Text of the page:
The woman did something complicated that Veronica finally realized involved a fanny-pack under the front of her clothes, and a rumpled pack of Basic brand cigarettes appeared; the woman shook one of them out and lit it, then shook another one out, lit it off the first one, and handed the first one to Veronica.

Veronica took a deep drag. It was harsh; she hadn’t smoked since… well, since the last time she’d been out clubbing late. She blew the smoke up toward the sky, watching the eddies of wind that carried the smoke with her extra-sensory powers.

Something blew down the alley. There was a fluttering sound, like dry wings, that she realized was paper: a stack of large-sized paper, stapled together and folded into quarters, blew into the alley. Veronica reached down and picked it up; unfolding it, she could see that it was a set of blueprints, plans for some space that was being renovated from one thing into another; someone had discarded them after looking at them.

Just the sort of thing, she thought, that I’d need, if I was some sort of… of heist movie star.

She blinked at the piece of paper, distracted by the sight of the chains of molecules lined up to be paper.

“Hey,” she said. “What’s your name?”

“Liz.” The voices sounded leery.

“Liz,” said Veronica, “would you like to go on an adventure?”

There was a brief pause.

“Shit yeah,” said Liz. “What’re we going to do?”

Veronica frowned at the bundle of paper. It had provided inspiration, but it wasn’t providing her with any specific plans.

She looked out of the mouth of the alley; across the way, shining through the fog like a blue and white beacon, was an ATM for a prominent bank. Veronica wondered if her superpowers came with super-strength or something, or of they were just limited to flying and speed and…

The ATM was suddenly right there in front of her, and she was reaching through the front of it, avoiding the molecules and just putting her hand in the empty spaces, and then teaching the big stack of 20s inside how to do that trick, and then she was holding a brick of bills as wide as her hand could carry; and then she was back in the alley with Liz.

“Hey,” said Liz, “What the hell happened, you sort of… flickered.”

“Come on,” said Veronica, “We’re going.”


The entire night seemed to be lit with blue, red and white flashing lights, and the Bugatti had way too many gears which were controlled by a paddle shifter that she wasn’t sure worked right. Nevertheless, they were going very, very fast.

Veronica looked back at the sea of blue and white lights in her rear-view mirror and grinned. She wasn’t sure whether she should be terrified or guilt-ridden or what, but what she felt was exhilarated. It had been the best night of her life, by a long margin.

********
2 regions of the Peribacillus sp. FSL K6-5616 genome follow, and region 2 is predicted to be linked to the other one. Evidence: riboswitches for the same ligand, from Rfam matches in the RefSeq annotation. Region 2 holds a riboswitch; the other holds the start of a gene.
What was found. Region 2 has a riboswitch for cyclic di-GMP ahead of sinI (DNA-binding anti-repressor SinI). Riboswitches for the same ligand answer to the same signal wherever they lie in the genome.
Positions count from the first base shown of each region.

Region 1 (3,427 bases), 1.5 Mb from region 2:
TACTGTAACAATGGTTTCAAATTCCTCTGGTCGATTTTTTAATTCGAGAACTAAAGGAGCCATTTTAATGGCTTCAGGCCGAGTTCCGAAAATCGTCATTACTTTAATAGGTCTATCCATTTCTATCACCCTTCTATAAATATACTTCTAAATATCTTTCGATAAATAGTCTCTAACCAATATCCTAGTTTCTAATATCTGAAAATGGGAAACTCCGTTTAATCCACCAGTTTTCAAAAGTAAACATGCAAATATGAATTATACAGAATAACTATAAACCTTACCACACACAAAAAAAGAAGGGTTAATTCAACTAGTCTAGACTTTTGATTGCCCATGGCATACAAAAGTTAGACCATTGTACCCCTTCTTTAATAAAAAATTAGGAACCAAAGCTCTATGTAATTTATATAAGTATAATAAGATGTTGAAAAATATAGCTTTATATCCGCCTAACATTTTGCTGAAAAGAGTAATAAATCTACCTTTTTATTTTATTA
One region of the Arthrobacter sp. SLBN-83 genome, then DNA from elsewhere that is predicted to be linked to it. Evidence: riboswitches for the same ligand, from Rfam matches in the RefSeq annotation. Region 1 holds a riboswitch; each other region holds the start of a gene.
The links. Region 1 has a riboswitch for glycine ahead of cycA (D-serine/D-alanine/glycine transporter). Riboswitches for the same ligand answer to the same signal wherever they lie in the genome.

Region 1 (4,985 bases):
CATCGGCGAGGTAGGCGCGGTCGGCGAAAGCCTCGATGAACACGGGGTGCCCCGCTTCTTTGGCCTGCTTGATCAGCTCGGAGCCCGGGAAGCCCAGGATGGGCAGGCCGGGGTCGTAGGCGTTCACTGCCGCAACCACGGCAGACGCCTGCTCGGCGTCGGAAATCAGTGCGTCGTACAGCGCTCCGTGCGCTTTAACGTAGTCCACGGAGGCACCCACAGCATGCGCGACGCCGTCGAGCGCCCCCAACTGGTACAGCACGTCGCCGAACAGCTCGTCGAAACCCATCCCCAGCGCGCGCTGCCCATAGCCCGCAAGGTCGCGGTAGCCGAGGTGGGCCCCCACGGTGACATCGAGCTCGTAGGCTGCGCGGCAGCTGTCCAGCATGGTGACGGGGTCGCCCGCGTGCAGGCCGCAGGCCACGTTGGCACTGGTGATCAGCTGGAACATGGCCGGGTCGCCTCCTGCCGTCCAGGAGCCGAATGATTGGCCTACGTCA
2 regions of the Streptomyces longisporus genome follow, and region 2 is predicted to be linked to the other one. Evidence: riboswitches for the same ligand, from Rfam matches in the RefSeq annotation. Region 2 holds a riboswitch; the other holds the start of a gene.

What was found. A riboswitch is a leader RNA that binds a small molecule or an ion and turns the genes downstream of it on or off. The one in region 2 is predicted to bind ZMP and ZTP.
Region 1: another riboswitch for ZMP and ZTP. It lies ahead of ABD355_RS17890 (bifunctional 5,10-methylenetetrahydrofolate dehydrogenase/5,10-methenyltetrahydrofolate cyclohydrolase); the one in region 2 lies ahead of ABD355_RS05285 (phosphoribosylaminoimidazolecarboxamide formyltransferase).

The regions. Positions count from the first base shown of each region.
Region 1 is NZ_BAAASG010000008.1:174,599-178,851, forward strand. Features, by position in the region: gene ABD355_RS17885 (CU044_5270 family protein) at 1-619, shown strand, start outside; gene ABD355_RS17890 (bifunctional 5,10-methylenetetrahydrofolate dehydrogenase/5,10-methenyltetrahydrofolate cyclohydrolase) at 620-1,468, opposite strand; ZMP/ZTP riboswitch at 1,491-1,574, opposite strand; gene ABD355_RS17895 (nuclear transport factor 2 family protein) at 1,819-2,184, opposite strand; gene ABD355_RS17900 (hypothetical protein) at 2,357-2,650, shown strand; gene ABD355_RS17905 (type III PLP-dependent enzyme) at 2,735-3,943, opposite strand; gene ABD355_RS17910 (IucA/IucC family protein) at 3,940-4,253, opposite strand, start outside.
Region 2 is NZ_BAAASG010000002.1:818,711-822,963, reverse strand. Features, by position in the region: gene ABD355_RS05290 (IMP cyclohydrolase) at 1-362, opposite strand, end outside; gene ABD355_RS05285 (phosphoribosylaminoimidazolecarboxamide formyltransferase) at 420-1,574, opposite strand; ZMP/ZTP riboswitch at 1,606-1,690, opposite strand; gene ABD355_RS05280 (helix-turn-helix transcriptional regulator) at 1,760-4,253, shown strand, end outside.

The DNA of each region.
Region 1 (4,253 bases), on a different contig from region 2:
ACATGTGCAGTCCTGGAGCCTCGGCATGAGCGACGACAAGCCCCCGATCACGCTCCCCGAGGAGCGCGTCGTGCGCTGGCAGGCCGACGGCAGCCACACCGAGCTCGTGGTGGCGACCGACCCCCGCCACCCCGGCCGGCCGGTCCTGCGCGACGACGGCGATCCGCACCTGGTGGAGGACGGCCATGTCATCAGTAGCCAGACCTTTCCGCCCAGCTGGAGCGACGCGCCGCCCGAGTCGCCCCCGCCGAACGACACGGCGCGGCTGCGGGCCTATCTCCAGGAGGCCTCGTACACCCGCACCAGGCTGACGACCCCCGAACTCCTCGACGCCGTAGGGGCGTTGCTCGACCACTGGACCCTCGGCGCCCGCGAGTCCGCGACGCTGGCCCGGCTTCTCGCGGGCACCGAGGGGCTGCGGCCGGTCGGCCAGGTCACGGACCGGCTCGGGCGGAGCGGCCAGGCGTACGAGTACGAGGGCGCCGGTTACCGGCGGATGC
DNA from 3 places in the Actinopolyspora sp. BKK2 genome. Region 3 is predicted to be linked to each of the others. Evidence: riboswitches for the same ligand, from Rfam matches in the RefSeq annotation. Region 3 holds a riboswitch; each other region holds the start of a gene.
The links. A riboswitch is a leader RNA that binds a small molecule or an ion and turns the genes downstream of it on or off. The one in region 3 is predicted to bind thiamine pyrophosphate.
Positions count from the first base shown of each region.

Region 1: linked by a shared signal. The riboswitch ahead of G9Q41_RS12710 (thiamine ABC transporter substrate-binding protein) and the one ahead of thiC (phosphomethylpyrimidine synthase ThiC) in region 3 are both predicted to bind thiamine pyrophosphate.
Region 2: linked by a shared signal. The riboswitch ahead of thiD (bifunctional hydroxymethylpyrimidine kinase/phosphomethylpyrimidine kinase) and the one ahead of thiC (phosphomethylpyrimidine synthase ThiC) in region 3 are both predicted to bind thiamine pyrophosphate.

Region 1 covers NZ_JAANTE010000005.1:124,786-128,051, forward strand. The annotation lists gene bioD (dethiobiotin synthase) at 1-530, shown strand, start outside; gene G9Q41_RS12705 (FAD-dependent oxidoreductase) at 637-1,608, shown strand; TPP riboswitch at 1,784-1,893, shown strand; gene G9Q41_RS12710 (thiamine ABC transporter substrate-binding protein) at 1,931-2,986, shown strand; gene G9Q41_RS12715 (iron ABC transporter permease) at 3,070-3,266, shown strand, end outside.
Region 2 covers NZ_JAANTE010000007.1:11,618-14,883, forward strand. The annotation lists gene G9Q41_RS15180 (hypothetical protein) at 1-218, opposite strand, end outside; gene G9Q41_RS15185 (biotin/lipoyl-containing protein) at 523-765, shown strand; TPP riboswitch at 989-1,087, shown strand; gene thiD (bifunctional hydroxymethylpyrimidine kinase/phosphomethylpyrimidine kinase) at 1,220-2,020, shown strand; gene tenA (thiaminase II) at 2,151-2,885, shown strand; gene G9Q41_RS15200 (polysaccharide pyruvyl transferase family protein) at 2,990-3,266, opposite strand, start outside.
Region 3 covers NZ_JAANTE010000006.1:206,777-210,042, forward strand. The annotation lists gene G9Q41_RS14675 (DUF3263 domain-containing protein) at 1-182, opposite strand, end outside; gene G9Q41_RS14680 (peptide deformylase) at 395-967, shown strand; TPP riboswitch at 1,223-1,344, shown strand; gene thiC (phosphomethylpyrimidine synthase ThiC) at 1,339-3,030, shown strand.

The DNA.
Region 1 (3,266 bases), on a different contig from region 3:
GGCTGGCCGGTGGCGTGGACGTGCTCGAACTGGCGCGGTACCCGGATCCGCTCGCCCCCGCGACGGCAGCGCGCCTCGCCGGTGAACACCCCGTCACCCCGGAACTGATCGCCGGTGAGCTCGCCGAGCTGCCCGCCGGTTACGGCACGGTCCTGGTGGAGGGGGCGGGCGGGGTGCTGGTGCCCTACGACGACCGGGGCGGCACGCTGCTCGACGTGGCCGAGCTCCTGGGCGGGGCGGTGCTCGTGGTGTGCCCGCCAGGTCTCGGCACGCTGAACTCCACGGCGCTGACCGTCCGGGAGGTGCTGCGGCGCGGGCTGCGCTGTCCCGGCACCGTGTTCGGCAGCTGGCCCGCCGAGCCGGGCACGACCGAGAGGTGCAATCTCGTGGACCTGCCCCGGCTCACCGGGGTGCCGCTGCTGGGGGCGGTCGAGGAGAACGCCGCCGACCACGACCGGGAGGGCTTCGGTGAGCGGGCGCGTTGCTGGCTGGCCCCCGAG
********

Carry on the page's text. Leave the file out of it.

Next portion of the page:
In the passenger seat, Liz was shouting some variation on “Fuck you pigs!” over and over and over again, in between “Woo hoo!” and “Fuck yeah!” She had a big bottle of red juice drink in her lap that Veronica knew was at least 50 percent vodka. A couple of showers and a visit to an open-very-late salon — well, a person recommend by a friend of a friend who was willing be woken up for a stack of twenties — had done amazing this for her: Her dreadlocks, bleached white and then died in rainbow swirls, flew behind her over the seat, the wind from the open top transforming them into a sort of flag.

The top was… well, gone. It had been some sort of puzzle-folded carbon fiber umbrella thing, which was probably extraordinarily clever but hadn’t survived being taken down at a hundred and five miles per hour. The car was in remarkably good shape, other than that; the cops hadn’t managed to try pushing them off the road because they hadn’t managed to catch them yet.

It turned out that having superhuman reflexes made driving insanely fun.

They were approaching the point where the freeway they were on — empty of other traffic, this time of morning — would enter a complicated series of interchanges and she’d have to decide whether she was going south, toward the open road, or north, back up into the city. She was leaning toward the open road, although the “open road” wasn’t necessarily a fast road: it got windy pretty quickly, according to the on-board navigation system, and that would mean slowing down.

The light did something crazy, stabbing down from above all of a sudden; she realized that she’d been hearing a helicopter for quite a while now, and it was now right above them, and they were fixed in its spotlight.

“Well, shit,” she said. “That’s going to be a problem.”

“Fuck you, flying pigs!” Liz was not wearing a seatbelt; the Bugati, built for someone with serious pretensions of being a Real Racing Guy, had five-point harnesses; Veronica had taken a moment to familiarize herself with the workings of the system when they stole it, but Liz preferred to.. Well, now she was standing up, waving a middle finger at the helicopter, just in case they couldn’t hear her.

Veronica briefly considered grabbing her and pulling her into her seat, where at least the extensive airbag system could help compensate for the lack of seat belts, but fuck it. She was trying not to think about the level of trouble she was going to be in at the end of the evening, which seemed to be rapidly approaching; she was trying even more not to think about what kind of trouble Liz, who could not run at hyper speed or fly or walk through walls, was going to be in.